County asked to sell land for new rest home
by Jason Collins
Mar 02, 2014 | 420 views | 0 0 comments | 27 27 recommendations | email to a friend | print
BEEVILLE – The Victoria-based company hoping to open a new nursing home in Beeville still has a significant obstacle to overcome—where to put it.

On Monday, they were in front of commissioners asking if the county would be willing sell the 4.51 acres it owns by the hospital.

Mark Uhr, realtor assisting TAG Management in the purchase of the property, said, “They have certain criteria they are looking for—one being proximity to the hospital.”

The acreage the company is hoping the county will sell is at the corner of Galloway and Hillside drives.

“We would like to see if y’all would consider us purchasing the property for our facility,” Uhr said.

Phillip Hopkins, president of TAG Management Services, said that the proposed 90-bed facility will encompass 40,000 square feet.

“We are a small company. We only have eight, about to have nine, facilities,” he said. “All of our homes are in rural Texas. We like it that way. We do business better in the rural counties.

“We move slow. We take our time and do it right.”

It was two years ago that the owners and management of the company appeared before the court.

At that time, they were asking them to approve the addition of Medicare beds into the allotment allocated to nursing home facilities in Bee.

Commissioners had to jump through a few hoops because the state has a moratorium on the number of nursing home beds available for Medicaid patients in each county.

According to Texas Department of Aging and Disability Services (DADS), which handles this distribution, the purpose of the bed allocation rules and policies is to improve the quality of resident care by selecting and limiting the allocation of Medicaid beds, to promote competition and to control the number of Medicaid beds for which DADS contracts. The number of Medicaid beds in a facility can be increased only through waivers and exemptions.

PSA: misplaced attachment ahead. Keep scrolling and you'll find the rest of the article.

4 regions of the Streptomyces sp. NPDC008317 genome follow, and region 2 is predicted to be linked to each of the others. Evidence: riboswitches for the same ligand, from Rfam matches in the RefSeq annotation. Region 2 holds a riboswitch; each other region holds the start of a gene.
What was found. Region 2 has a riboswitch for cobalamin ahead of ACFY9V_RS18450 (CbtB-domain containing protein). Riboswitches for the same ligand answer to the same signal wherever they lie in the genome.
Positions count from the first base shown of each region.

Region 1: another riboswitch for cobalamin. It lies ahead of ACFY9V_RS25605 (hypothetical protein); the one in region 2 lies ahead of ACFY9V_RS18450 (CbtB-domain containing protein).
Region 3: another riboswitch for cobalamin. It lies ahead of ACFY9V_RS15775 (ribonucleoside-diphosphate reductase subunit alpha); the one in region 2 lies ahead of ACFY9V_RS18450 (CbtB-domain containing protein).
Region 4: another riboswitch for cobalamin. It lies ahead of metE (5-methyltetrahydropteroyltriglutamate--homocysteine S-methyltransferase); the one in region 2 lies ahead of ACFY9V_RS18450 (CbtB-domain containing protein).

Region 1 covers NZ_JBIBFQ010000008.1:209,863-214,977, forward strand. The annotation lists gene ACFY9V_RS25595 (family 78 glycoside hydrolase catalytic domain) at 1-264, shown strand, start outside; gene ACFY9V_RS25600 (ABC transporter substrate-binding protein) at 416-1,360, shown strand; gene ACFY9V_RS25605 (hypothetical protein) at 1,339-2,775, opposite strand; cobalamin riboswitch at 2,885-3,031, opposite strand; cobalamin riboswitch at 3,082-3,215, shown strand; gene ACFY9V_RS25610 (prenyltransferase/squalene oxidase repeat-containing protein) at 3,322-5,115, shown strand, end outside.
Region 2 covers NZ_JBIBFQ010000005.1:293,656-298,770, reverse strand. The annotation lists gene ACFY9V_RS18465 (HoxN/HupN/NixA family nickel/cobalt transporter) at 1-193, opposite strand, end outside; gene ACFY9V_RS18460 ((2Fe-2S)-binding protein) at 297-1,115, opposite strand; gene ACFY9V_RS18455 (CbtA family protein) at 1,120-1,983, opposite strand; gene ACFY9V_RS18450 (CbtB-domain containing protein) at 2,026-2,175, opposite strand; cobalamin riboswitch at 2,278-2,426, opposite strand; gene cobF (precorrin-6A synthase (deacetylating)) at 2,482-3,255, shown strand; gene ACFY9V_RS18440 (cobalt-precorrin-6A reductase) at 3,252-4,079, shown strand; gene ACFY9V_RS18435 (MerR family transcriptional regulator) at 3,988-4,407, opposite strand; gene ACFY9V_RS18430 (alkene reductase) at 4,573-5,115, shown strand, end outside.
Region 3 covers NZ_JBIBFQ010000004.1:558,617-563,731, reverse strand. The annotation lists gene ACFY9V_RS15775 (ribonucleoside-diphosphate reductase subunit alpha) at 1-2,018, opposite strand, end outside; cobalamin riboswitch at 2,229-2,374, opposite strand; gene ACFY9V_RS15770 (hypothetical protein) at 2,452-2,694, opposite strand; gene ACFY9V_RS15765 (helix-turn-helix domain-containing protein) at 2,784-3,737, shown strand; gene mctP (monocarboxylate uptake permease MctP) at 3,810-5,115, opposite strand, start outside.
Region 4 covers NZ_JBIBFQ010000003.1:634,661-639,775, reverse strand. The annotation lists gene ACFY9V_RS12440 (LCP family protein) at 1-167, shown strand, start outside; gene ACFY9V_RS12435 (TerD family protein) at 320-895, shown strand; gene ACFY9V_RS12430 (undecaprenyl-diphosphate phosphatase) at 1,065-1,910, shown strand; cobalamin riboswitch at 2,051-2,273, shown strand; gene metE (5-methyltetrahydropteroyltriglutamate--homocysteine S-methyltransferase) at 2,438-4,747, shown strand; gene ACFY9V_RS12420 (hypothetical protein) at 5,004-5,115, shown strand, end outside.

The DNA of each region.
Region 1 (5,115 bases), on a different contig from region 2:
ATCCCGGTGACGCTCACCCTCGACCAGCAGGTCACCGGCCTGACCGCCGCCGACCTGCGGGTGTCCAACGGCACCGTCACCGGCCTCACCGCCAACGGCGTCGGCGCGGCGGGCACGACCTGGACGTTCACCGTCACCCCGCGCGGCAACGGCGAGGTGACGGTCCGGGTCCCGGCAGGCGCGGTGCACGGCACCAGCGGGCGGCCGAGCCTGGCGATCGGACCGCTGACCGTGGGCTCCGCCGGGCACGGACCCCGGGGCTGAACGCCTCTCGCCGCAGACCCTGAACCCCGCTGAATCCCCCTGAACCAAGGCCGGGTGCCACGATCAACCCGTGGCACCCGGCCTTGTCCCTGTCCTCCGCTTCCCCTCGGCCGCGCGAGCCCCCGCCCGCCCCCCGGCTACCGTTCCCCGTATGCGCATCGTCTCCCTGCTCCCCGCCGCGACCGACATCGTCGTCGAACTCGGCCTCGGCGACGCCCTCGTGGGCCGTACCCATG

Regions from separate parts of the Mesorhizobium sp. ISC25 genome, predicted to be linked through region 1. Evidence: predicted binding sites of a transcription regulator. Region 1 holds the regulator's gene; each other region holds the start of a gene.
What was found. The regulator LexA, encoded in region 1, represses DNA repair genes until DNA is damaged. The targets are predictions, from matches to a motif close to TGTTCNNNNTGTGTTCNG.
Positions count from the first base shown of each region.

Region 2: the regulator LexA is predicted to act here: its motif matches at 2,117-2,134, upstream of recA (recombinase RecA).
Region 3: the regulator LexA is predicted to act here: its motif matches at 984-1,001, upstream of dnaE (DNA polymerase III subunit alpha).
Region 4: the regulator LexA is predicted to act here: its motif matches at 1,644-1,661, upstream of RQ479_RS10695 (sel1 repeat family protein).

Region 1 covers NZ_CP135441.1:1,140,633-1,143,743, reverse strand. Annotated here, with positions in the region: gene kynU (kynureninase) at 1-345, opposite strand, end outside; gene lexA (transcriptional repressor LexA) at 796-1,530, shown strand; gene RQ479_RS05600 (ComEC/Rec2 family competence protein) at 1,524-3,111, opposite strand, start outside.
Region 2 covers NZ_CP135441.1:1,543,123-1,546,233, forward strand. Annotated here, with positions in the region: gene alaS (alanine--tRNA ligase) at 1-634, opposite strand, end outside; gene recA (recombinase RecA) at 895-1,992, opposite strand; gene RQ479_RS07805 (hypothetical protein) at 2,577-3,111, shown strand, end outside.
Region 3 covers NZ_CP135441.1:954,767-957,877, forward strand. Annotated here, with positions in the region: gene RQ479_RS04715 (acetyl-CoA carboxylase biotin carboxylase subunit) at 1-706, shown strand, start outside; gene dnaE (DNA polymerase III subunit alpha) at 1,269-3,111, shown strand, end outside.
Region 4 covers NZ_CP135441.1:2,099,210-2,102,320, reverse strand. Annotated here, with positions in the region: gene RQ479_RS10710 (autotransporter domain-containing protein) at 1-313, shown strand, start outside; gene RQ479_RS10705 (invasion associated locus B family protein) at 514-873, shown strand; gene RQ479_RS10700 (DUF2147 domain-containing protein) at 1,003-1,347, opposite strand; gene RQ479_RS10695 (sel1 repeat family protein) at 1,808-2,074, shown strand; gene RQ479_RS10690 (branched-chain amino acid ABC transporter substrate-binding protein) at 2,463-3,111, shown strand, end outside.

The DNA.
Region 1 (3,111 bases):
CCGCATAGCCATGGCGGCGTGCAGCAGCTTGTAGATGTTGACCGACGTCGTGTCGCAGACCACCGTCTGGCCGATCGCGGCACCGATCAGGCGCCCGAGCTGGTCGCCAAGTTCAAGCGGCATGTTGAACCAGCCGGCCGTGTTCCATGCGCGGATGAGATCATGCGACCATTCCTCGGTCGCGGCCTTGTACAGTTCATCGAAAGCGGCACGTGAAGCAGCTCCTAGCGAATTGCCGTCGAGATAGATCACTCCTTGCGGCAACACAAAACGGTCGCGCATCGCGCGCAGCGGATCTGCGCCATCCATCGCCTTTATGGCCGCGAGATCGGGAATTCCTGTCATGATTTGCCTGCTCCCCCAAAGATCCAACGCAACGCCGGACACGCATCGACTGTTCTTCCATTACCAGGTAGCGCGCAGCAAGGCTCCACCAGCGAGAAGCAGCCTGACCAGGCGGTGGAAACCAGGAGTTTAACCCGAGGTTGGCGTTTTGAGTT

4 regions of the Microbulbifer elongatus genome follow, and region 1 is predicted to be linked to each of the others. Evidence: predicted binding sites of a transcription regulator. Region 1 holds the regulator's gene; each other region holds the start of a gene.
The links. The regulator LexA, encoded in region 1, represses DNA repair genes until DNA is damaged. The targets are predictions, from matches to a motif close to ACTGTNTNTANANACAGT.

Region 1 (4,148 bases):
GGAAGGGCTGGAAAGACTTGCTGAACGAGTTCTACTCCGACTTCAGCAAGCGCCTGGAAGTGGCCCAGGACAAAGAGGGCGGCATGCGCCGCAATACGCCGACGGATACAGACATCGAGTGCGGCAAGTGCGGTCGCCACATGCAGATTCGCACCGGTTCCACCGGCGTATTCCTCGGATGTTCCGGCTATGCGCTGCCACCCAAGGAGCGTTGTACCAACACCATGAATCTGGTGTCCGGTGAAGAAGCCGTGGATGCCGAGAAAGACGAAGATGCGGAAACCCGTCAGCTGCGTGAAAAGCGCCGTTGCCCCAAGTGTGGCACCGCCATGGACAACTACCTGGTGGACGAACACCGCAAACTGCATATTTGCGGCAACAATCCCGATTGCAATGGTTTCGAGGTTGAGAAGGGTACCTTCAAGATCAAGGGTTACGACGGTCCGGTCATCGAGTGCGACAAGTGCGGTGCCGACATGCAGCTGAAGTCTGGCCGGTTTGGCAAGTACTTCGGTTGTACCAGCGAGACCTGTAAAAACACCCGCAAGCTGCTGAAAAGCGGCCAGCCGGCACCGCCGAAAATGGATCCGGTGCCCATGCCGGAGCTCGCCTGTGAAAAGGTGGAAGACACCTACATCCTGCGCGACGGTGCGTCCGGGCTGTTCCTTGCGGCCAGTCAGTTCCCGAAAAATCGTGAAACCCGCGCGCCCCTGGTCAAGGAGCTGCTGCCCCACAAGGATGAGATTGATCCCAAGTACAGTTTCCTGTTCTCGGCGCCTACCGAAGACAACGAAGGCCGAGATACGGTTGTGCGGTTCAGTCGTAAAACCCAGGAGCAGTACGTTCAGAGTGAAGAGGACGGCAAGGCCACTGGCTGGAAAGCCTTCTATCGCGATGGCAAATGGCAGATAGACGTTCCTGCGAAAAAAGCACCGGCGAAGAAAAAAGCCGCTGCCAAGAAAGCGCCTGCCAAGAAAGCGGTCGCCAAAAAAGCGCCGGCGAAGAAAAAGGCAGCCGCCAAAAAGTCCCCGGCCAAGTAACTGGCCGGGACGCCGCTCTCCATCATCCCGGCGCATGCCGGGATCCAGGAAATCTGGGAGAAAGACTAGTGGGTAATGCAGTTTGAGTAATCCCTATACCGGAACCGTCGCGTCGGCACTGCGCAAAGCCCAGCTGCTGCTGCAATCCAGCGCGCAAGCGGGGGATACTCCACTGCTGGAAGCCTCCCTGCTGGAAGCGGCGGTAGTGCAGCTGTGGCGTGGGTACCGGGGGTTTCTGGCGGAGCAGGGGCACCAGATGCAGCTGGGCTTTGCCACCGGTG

The court granted 60 beds; however, there is a time element here, and the company is running out of it before they must begin construction or possibly lose the allocated beds.

The new facility, when built, would mean 100 new jobs in the county and a payroll of $2.25 million.

However, there is still the question of where it should go.

Commissioner Dennis DeWitt questioned why none of the other properties at which the company had looked previously was suitable.

One parcel, Uhr said, would have been a drainage nightmare.

“You would have to come in, and you have to put a retaining wall at the top of the property where the top of the wall would be at the rooftops of the neighboring homes,” he said.

Other pieces of land were just too far from the hospital, including one in the Country Club area.

“We passed on that. We like to stay close to the hospital,” Hopkins said.

The men all agreed that proximity to the medical facility was key—which is likely part of the reason Woodridge Nursing and Rehabilitation is located where it is.

DeWitt reminded his fellow commissioners that while location is important to the company, it is also important to the county.

“Looking at it from the county’s standpoint, that is our last undeveloped parcel next to the County Road and Bridge Department and next to our jail that could be used by the county for future expansion.”

Commissioner Ken Haggard added, “This is probably the largest piece for any future expansion for the county to build a facility of any size.

“If you look further down the road for our expansion, we will have to be looking for property. Other than this, all we own are small pieces here and there.”

Commissioner Eloy Rodriguez reminded those present that no decisions could be made.

All of this would need to be discussed, and a property appraisal done before they could proceed.

“Personally, I see a lot of benefit with the tax dollars coming in and the new employment opportunities, plus an extra nursing facility,” Rodriguez said.

Haggard said, “I agree with both commissioners. But it is one of those we are going to have to weigh in on.”

Jason Collins is the editor at the Bee-Picayune and can be reached at 358-2550, ext. 121, or at
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